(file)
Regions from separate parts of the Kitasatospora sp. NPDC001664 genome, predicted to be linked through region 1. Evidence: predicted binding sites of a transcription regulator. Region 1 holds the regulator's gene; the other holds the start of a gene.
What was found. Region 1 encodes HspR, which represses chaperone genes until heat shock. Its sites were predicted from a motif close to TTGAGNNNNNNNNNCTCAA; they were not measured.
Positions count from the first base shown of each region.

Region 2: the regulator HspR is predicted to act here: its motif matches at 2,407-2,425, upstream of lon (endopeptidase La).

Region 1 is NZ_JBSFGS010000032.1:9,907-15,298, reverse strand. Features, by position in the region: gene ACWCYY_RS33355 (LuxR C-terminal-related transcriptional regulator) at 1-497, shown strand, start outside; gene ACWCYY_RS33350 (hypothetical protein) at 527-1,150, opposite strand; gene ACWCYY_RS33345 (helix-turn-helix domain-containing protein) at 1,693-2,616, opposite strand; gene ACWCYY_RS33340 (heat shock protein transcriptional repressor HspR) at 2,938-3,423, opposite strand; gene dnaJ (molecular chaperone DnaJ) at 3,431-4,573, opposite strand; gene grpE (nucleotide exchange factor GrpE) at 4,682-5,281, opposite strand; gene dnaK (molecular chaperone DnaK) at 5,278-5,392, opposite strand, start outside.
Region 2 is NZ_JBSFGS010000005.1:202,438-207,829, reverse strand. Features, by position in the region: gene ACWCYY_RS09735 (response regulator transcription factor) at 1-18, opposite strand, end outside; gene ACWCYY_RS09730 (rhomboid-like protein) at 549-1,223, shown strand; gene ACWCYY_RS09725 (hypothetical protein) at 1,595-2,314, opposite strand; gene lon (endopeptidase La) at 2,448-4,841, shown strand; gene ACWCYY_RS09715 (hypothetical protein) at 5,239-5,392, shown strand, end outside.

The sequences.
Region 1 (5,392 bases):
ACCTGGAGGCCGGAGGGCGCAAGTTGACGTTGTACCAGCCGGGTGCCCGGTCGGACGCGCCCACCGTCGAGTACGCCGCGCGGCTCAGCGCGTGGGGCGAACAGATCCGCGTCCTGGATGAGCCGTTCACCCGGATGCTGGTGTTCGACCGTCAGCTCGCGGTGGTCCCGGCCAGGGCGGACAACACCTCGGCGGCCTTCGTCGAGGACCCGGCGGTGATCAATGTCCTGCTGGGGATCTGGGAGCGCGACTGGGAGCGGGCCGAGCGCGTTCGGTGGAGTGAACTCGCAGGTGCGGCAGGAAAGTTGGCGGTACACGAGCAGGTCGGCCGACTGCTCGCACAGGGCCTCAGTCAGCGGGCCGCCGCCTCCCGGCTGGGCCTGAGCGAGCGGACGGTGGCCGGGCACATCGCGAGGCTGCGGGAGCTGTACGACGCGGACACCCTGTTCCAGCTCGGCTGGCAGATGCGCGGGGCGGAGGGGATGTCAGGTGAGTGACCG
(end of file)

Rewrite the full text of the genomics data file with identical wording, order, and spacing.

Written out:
Regions from separate parts of the Kitasatospora sp. NPDC001664 genome, predicted to be linked through region 1. Evidence: predicted binding sites of a transcription regulator. Region 1 holds the regulator's gene; the other holds the start of a gene.
What was found. Region 1 encodes HspR, which represses chaperone genes until heat shock. Its sites were predicted from a motif close to TTGAGNNNNNNNNNCTCAA; they were not measured.
Positions count from the first base shown of each region.

Region 2: the regulator HspR is predicted to act here: its motif matches at 2,407-2,425, upstream of lon (endopeptidase La).

Region 1 is NZ_JBSFGS010000032.1:9,907-15,298, reverse strand. Features, by position in the region: gene ACWCYY_RS33355 (LuxR C-terminal-related transcriptional regulator) at 1-497, shown strand, start outside; gene ACWCYY_RS33350 (hypothetical protein) at 527-1,150, opposite strand; gene ACWCYY_RS33345 (helix-turn-helix domain-containing protein) at 1,693-2,616, opposite strand; gene ACWCYY_RS33340 (heat shock protein transcriptional repressor HspR) at 2,938-3,423, opposite strand; gene dnaJ (molecular chaperone DnaJ) at 3,431-4,573, opposite strand; gene grpE (nucleotide exchange factor GrpE) at 4,682-5,281, opposite strand; gene dnaK (molecular chaperone DnaK) at 5,278-5,392, opposite strand, start outside.
Region 2 is NZ_JBSFGS010000005.1:202,438-207,829, reverse strand. Features, by position in the region: gene ACWCYY_RS09735 (response regulator transcription factor) at 1-18, opposite strand, end outside; gene ACWCYY_RS09730 (rhomboid-like protein) at 549-1,223, shown strand; gene ACWCYY_RS09725 (hypothetical protein) at 1,595-2,314, opposite strand; gene lon (endopeptidase La) at 2,448-4,841, shown strand; gene ACWCYY_RS09715 (hypothetical protein) at 5,239-5,392, shown strand, end outside.

The sequences.
Region 1 (5,392 bases):
ACCTGGAGGCCGGAGGGCGCAAGTTGACGTTGTACCAGCCGGGTGCCCGGTCGGACGCGCCCACCGTCGAGTACGCCGCGCGGCTCAGCGCGTGGGGCGAACAGATCCGCGTCCTGGATGAGCCGTTCACCCGGATGCTGGTGTTCGACCGTCAGCTCGCGGTGGTCCCGGCCAGGGCGGACAACACCTCGGCGGCCTTCGTCGAGGACCCGGCGGTGATCAATGTCCTGCTGGGGATCTGGGAGCGCGACTGGGAGCGGGCCGAGCGCGTTCGGTGGAGTGAACTCGCAGGTGCGGCAGGAAAGTTGGCGGTACACGAGCAGGTCGGCCGACTGCTCGCACAGGGCCTCAGTCAGCGGGCCGCCGCCTCCCGGCTGGGCCTGAGCGAGCGGACGGTGGCCGGGCACATCGCGAGGCTGCGGGAGCTGTACGACGCGGACACCCTGTTCCAGCTCGGCTGGCAGATGCGCGGGGCGGAGGGGATGTCAGGTGAGTGACCG